Situated on the Atlantic Coast of Western Europe, Lisbon is a capital city with lots of history and is recognised as one of the oldest cities in the world. Submerged in Iberian charm, Lisbon is rich in architecture and has several museums showcasing everything from art to period costume as well as royal history. Just a short distance along the coast, the city becomes more of a beach resort and there really is the opportunity to have the best of both worlds. Before arrival, I had prebooked transportation to the hotel via Tourism For All in Portugal who provided an excellent door to door service. To be honest, I wish that I had used them to book my hotel accommodation as well; the hotel we chose sounded good on paper and even better from the email responses I received from the hotel directly, but local knowledge is always best. The Sana Lisboa Hotel may have been lovely, but for wheelchair users, its idea of accessible left a lot to be desired as neither our bedroom or bathroom lived up to any kind of expectation.
The hotel was not the only place where we encountered difficulties when asking about accessibility and in the end, I figured that it was a difference in cultural expectations. Getting around the city was ok, but much of the city's pavements are made from broken pieces of tile and they are very uneven, mixed with sporadic dropped kerbs and the fact that the city is on a hill, using a manual chair certainly gives you a workout. To assist with getting around, we used the hop on/off Big Yellow Bus which has an excellent route around the city and better than trying to push everywhere.
In the evening we had a little difficulty with restaurants as most of them had a large stepped entrance, however, with a little help from the waiting staff, they were able to lift me inside. This is not glamorous and probably impossible with an electric wheelchair, but I was glad of the help because we tasted the most beautiful locally produced food. Like other major cities, there are international chains here too, such as Hard Rock Cafe, which enjoy better access, although local is better in my book.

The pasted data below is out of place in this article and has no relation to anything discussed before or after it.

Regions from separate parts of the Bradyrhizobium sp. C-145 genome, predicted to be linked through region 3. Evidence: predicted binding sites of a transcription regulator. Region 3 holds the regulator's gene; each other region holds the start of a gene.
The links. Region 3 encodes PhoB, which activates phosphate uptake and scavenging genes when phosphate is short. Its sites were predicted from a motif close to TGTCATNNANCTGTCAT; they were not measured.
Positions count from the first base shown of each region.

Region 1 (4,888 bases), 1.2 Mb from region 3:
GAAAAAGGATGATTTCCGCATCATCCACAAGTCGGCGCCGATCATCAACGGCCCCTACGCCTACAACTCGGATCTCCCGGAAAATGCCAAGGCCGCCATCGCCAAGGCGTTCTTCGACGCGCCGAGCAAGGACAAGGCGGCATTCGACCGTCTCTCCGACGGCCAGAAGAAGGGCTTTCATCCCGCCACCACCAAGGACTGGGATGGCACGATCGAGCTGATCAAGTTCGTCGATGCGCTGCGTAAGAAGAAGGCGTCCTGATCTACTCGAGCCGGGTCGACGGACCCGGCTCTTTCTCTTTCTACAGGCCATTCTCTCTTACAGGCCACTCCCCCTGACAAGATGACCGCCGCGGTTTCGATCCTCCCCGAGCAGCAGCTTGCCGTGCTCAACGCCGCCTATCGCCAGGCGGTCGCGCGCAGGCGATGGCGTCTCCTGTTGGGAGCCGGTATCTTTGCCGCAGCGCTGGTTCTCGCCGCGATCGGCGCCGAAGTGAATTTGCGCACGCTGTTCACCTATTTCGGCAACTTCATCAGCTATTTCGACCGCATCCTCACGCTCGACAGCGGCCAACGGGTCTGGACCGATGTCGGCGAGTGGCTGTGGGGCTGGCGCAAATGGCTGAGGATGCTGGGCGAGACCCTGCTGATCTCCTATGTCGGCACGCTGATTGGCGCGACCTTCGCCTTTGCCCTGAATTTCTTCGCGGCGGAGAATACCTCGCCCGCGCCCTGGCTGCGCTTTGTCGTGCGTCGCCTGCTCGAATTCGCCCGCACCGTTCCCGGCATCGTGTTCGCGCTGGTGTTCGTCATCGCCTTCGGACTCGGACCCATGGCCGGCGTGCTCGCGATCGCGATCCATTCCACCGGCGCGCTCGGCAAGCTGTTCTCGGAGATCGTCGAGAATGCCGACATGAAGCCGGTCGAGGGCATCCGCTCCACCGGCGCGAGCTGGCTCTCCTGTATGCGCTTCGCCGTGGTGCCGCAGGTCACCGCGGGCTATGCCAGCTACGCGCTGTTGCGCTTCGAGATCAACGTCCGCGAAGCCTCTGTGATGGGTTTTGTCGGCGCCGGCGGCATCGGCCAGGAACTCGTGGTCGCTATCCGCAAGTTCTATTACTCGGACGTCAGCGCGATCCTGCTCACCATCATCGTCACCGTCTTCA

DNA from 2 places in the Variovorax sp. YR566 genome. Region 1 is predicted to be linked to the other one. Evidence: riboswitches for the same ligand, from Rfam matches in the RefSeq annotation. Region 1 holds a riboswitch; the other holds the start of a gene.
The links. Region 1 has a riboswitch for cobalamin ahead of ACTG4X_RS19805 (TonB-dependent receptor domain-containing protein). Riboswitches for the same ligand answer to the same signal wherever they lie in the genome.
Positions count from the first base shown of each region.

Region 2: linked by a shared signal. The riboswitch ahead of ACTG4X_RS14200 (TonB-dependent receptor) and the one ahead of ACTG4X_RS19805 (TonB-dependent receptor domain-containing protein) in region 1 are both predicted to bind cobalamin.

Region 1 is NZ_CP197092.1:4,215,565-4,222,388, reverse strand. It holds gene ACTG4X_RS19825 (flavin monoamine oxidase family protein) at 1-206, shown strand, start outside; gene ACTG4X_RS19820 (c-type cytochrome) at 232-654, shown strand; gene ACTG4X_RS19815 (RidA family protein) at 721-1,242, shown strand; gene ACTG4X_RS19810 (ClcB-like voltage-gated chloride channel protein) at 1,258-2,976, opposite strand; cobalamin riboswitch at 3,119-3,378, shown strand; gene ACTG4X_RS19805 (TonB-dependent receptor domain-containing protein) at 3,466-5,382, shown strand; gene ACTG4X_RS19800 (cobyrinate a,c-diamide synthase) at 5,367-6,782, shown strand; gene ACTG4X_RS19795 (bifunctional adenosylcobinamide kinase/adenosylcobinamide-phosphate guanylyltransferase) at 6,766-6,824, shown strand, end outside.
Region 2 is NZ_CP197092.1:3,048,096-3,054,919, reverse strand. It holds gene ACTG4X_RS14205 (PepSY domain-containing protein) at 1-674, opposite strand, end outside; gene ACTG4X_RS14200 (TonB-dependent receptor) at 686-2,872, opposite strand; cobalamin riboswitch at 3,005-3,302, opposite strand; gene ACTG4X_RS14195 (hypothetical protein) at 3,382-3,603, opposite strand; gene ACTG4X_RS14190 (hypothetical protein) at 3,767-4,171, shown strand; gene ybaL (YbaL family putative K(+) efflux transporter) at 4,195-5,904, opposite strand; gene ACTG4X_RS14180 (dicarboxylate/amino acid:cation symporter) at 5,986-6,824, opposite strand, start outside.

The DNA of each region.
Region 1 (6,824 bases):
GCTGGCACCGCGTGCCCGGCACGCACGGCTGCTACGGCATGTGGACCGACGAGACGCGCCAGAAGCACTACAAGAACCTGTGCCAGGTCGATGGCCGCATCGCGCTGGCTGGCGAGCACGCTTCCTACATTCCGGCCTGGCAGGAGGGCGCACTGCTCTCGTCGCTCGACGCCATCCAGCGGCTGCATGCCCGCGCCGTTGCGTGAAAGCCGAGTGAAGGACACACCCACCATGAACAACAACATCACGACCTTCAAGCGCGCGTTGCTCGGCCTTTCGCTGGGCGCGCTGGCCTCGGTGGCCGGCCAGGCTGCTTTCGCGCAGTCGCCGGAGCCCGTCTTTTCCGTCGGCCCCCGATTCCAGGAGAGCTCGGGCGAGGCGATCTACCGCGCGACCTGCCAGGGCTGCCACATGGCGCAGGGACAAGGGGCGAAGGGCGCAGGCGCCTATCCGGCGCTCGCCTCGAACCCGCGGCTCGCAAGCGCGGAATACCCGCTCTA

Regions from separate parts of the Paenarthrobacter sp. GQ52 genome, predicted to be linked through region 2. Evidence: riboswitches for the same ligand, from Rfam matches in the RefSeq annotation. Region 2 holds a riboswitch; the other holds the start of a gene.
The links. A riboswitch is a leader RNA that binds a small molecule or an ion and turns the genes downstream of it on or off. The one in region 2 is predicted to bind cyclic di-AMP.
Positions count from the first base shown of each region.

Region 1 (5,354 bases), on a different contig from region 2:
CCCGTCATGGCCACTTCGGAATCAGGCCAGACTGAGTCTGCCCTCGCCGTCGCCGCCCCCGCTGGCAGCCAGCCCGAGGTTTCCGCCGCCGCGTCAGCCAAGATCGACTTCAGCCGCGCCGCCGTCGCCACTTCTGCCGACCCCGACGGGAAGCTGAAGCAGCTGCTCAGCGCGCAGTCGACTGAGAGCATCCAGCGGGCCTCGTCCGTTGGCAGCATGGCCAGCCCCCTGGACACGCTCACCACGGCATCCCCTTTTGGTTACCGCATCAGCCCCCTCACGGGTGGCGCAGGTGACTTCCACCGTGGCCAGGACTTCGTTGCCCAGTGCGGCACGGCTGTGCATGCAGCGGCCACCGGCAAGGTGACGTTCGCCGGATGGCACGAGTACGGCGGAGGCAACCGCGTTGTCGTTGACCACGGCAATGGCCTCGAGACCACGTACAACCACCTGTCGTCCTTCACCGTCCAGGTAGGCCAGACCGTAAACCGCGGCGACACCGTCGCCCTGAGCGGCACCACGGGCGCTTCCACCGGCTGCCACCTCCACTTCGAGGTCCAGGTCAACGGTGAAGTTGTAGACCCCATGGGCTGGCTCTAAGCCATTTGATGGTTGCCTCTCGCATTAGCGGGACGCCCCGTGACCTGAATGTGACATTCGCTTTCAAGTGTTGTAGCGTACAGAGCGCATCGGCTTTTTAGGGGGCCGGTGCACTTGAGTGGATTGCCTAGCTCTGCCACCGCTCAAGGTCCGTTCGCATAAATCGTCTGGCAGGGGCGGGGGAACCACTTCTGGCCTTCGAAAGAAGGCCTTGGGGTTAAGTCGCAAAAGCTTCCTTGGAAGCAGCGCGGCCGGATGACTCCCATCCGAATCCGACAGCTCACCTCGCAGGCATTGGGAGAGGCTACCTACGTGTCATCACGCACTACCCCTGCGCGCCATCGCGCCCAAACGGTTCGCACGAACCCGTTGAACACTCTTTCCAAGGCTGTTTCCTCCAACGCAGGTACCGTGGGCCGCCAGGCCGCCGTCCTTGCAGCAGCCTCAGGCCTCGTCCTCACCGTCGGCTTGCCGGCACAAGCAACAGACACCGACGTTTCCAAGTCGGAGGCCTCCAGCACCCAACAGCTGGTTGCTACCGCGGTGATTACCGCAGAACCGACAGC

One of the most notable features of the city, the Elevador Santa Justa is accessible for wheelchair users and it is worth the visit to look over the city. as is going to the top of the Parque Eduardo VII, the main park within the city. Down to the seafront brings on other charms as you enter the Parco do Comercio through the Arco da Rua Augusta. \from here you may choose to try the skyline gondola which takes you to the aquarium in one direction or if you really are a foodie enthusiast, in the other direction is the famous Mercado da Ribeira should not be missed, as a market of culinary delights awaits.
A little further afield and accessible via train is the Praca do Imperio and the gardens Vasco da Gama, where you will be able to find a wealth of other visitors attractions. I particularly enjoyed going to the monastery and the museum Marinha, with a picnic in the gardens in between times. The only complaint is the fact that there is a world heritage site across the road, accessible by a footbridge only. Whilst I wouldn't say that Lisbon was by any standard an accessible city, the parts that I was able to enjoy. I certainly made the most of and would be happy to go back again someday.